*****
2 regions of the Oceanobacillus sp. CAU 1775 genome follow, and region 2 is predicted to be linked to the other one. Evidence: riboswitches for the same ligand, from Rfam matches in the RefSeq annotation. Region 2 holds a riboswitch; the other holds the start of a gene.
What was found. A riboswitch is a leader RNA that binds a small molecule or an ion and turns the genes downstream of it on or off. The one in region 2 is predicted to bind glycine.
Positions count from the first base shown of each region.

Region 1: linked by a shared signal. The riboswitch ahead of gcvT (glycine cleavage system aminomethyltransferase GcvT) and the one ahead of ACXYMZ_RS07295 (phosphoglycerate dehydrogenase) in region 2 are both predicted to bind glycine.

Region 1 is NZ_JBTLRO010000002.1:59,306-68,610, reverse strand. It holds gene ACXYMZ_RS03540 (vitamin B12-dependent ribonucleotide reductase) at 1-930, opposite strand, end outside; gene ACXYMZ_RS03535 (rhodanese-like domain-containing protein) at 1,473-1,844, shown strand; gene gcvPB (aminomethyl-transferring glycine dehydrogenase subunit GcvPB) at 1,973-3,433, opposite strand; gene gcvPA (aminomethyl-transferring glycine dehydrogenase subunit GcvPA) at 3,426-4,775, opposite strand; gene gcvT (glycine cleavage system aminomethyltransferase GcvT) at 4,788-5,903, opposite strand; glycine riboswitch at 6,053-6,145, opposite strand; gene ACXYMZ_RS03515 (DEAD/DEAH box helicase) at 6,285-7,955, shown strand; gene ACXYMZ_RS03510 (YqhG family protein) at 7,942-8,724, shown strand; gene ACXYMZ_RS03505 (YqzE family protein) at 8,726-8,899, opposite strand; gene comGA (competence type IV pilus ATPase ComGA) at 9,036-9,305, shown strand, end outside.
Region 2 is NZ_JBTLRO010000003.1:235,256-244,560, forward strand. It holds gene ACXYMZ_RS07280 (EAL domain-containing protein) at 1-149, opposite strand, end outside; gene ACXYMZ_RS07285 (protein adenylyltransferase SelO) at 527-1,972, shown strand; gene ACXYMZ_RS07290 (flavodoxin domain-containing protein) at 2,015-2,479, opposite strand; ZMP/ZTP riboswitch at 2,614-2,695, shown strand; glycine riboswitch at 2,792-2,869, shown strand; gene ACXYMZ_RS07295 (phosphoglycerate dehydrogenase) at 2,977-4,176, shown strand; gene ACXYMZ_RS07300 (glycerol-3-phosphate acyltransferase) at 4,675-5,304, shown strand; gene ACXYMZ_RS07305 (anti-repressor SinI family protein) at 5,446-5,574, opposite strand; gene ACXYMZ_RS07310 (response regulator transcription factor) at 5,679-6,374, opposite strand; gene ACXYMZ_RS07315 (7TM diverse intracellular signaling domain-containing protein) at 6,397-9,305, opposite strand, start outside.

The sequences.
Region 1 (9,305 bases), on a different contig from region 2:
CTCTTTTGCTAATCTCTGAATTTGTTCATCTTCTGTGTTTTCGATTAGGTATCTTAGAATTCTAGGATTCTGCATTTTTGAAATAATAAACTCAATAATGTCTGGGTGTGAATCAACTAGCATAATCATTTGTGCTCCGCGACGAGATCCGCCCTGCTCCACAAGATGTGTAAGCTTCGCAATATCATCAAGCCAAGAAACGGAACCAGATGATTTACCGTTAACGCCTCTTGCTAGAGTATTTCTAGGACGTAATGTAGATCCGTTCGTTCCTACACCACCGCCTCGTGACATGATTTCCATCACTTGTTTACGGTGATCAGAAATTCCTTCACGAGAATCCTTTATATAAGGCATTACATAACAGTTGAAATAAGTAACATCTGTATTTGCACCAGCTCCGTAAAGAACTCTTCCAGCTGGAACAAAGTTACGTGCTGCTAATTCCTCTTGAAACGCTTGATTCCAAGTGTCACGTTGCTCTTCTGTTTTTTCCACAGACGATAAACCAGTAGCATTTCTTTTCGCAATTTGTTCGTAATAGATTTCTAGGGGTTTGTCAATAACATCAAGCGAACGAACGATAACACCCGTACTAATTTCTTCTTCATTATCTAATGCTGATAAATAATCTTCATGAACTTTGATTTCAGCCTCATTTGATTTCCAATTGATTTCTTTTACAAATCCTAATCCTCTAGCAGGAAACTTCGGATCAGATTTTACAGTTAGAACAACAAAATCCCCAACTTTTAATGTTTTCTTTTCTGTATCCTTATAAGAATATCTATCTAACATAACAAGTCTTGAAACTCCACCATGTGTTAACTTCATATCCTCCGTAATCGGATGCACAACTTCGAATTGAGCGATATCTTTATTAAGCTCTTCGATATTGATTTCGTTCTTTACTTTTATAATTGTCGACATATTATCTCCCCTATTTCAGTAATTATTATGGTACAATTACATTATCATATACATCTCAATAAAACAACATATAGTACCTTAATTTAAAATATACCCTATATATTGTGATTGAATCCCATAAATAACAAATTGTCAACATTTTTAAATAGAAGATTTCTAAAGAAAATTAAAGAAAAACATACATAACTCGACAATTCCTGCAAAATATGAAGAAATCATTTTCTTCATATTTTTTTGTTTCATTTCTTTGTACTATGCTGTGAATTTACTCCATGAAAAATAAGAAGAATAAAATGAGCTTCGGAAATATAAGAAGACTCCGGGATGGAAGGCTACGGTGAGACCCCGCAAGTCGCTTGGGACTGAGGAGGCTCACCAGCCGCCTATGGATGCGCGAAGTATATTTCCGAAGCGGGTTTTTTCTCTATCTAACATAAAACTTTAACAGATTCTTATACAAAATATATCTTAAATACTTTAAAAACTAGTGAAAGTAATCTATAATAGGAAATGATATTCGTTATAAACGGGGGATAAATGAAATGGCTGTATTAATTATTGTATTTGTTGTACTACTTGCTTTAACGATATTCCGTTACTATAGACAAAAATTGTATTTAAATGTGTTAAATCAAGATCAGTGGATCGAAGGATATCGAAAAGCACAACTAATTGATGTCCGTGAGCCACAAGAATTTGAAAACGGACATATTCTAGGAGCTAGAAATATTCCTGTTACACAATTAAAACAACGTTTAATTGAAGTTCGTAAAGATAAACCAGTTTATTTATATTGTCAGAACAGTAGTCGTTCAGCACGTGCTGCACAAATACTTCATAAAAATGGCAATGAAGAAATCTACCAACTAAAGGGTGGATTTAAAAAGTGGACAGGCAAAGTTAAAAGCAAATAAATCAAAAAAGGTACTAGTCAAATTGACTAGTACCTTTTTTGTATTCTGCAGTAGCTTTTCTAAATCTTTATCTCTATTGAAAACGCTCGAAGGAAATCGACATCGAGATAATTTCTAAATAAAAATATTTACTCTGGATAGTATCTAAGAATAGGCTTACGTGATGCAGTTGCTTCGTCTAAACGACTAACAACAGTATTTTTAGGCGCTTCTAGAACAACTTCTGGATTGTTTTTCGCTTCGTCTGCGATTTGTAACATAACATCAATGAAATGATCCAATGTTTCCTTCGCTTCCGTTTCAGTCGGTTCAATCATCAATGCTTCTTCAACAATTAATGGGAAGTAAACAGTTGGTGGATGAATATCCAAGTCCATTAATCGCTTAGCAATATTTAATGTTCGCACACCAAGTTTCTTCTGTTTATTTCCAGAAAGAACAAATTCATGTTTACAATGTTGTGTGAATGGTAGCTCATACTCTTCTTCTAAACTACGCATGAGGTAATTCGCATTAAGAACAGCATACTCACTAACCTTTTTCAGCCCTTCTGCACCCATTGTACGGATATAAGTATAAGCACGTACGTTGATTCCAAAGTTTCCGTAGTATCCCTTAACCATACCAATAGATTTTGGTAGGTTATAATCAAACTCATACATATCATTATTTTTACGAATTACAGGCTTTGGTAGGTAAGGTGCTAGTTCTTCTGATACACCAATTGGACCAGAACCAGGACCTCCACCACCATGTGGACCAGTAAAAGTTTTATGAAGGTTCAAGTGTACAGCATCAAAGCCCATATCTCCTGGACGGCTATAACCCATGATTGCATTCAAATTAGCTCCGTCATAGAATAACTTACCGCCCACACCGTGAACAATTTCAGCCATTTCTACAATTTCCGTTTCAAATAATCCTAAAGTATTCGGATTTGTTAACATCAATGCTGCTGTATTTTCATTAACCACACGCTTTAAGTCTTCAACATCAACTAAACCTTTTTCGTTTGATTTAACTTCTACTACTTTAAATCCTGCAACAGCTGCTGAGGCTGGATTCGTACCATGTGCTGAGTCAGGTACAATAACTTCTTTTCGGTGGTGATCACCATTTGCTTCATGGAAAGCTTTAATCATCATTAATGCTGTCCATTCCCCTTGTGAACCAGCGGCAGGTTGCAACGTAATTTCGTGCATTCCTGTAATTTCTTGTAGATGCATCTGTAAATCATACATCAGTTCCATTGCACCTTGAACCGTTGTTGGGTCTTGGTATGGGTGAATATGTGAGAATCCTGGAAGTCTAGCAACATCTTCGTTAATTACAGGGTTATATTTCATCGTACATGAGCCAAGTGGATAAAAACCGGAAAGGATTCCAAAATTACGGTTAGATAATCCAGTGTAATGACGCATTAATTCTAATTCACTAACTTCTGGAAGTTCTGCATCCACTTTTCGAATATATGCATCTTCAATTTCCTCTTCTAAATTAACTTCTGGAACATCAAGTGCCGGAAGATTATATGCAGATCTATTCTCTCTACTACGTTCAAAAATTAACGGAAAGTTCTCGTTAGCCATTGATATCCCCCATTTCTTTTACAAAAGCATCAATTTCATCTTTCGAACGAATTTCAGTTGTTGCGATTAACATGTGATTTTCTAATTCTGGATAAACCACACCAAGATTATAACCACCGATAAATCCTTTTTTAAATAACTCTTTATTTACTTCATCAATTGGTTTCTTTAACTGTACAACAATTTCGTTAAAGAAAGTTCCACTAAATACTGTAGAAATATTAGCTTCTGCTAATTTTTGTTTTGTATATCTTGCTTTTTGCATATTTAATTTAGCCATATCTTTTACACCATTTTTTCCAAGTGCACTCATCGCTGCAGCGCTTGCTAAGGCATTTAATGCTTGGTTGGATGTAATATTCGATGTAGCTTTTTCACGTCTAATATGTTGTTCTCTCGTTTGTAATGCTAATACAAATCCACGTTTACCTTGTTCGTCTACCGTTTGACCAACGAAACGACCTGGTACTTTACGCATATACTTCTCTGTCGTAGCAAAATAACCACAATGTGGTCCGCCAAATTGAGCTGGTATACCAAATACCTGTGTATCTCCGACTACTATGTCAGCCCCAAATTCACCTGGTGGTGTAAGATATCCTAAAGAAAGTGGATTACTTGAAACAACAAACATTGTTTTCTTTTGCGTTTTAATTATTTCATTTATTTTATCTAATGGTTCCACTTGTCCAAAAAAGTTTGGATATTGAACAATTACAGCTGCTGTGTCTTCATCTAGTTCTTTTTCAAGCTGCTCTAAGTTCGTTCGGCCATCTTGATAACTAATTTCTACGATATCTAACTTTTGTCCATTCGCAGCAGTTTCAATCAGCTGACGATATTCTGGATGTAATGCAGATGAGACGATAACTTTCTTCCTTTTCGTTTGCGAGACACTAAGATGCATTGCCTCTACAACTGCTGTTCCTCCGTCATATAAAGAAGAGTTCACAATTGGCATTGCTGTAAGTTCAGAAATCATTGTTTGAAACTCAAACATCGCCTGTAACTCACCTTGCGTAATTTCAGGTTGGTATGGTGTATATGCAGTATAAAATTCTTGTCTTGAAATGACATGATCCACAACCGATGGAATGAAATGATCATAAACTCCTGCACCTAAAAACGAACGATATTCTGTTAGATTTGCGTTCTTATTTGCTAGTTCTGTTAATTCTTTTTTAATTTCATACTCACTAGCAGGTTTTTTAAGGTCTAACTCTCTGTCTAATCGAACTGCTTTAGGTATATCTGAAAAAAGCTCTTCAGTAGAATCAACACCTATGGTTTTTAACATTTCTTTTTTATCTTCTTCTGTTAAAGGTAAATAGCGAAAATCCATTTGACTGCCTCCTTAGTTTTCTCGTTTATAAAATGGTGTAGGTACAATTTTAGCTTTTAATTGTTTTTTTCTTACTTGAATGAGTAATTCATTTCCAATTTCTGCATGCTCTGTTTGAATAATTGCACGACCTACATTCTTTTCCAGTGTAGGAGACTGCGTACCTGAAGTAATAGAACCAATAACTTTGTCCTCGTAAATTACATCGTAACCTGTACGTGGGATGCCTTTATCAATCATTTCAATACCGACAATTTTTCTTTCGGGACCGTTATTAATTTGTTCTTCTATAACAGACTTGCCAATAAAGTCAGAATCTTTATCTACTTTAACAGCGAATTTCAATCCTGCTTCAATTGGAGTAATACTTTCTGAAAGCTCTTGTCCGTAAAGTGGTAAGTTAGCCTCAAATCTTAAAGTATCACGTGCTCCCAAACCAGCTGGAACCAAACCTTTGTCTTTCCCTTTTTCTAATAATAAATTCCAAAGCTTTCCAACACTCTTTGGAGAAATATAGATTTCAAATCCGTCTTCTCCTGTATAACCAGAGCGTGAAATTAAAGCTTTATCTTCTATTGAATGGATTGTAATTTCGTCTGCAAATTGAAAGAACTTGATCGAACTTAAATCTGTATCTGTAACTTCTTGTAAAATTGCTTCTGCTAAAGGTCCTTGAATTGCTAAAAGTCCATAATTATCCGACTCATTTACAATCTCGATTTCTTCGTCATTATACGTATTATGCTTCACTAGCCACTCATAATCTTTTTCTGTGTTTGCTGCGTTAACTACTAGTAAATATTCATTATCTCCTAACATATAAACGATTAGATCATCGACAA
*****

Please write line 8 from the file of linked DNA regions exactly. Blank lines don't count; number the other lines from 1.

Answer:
Region 1 (9,305 bases), on a different contig from region 2: